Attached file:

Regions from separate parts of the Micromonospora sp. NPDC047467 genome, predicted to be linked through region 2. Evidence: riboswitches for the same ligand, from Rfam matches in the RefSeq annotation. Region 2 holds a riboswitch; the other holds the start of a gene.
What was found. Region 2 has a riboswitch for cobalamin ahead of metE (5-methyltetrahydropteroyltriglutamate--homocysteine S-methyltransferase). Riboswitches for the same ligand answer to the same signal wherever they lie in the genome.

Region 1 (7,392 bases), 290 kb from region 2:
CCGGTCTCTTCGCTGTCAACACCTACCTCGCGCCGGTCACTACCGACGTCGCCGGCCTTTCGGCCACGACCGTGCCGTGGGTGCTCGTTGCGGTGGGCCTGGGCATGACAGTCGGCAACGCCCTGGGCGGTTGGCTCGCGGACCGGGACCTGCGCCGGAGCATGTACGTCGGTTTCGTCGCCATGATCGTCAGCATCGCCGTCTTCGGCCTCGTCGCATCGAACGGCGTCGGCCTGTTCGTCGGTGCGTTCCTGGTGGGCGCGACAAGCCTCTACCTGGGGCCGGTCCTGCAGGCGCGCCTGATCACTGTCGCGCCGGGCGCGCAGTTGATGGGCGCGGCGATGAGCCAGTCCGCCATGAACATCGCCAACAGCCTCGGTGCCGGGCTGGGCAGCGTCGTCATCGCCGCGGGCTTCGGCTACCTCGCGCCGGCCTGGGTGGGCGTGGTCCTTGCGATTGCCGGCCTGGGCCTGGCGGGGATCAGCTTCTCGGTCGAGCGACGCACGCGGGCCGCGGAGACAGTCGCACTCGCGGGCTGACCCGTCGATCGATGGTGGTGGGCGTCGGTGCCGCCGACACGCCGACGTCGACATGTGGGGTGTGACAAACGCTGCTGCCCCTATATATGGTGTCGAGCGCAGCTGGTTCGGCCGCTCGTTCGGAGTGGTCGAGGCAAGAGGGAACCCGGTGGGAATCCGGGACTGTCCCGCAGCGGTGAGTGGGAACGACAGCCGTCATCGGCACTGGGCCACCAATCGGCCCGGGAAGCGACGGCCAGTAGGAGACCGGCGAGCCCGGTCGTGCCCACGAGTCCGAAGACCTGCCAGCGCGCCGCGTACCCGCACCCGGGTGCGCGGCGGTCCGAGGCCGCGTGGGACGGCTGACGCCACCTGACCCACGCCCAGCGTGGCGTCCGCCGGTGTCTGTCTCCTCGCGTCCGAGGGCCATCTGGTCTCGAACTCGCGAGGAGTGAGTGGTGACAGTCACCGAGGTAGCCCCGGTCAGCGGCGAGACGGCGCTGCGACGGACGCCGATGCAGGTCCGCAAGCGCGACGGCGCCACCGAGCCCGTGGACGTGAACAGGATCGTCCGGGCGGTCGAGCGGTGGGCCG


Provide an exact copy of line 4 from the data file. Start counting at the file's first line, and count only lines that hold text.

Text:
CCGGTCTCTTCGCTGTCAACACCTACCTCGCGCCGGTCACTACCGACGTCGCCGGCCTTTCGGCCACGACCGTGCCGTGGGTGCTCGTTGCGGTGGGCCTGGGCATGACAGTCGGCAACGCCCTGGGCGGTTGGCTCGCGGACCGGGACCTGCGCCGGAGCATGTACGTCGGTTTCGTCGCCATGATCGTCAGCATCGCCGTCTTCGGCCTCGTCGCATCGAACGGCGTCGGCCTGTTCGTCGGTGCGTTCCTGGTGGGCGCGACAAGCCTCTACCTGGGGCCGGTCCTGCAGGCGCGCCTGATCACTGTCGCGCCGGGCGCGCAGTTGATGGGCGCGGCGATGAGCCAGTCCGCCATGAACATCGCCAACAGCCTCGGTGCCGGGCTGGGCAGCGTCGTCATCGCCGCGGGCTTCGGCTACCTCGCGCCGGCCTGGGTGGGCGTGGTCCTTGCGATTGCCGGCCTGGGCCTGGCGGGGATCAGCTTCTCGGTCGAGCGACGCACGCGGGCCGCGGAGACAGTCGCACTCGCGGGCTGACCCGTCGATCGATGGTGGTGGGCGTCGGTGCCGCCGACACGCCGACGTCGACATGTGGGGTGTGACAAACGCTGCTGCCCCTATATATGGTGTCGAGCGCAGCTGGTTCGGCCGCTCGTTCGGAGTGGTCGAGGCAAGAGGGAACCCGGTGGGAATCCGGGACTGTCCCGCAGCGGTGAGTGGGAACGACAGCCGTCATCGGCACTGGGCCACCAATCGGCCCGGGAAGCGACGGCCAGTAGGAGACCGGCGAGCCCGGTCGTGCCCACGAGTCCGAAGACCTGCCAGCGCGCCGCGTACCCGCACCCGGGTGCGCGGCGGTCCGAGGCCGCGTGGGACGGCTGACGCCACCTGACCCACGCCCAGCGTGGCGTCCGCCGGTGTCTGTCTCCTCGCGTCCGAGGGCCATCTGGTCTCGAACTCGCGAGGAGTGAGTGGTGACAGTCACCGAGGTAGCCCCGGTCAGCGGCGAGACGGCGCTGCGACGGACGCCGATGCAGGTCCGCAAGCGCGACGGCGCCACCGAGCCCGTGGACGTGAACAGGATCGTCCGGGCGGTCGAGCGGTGGGCCG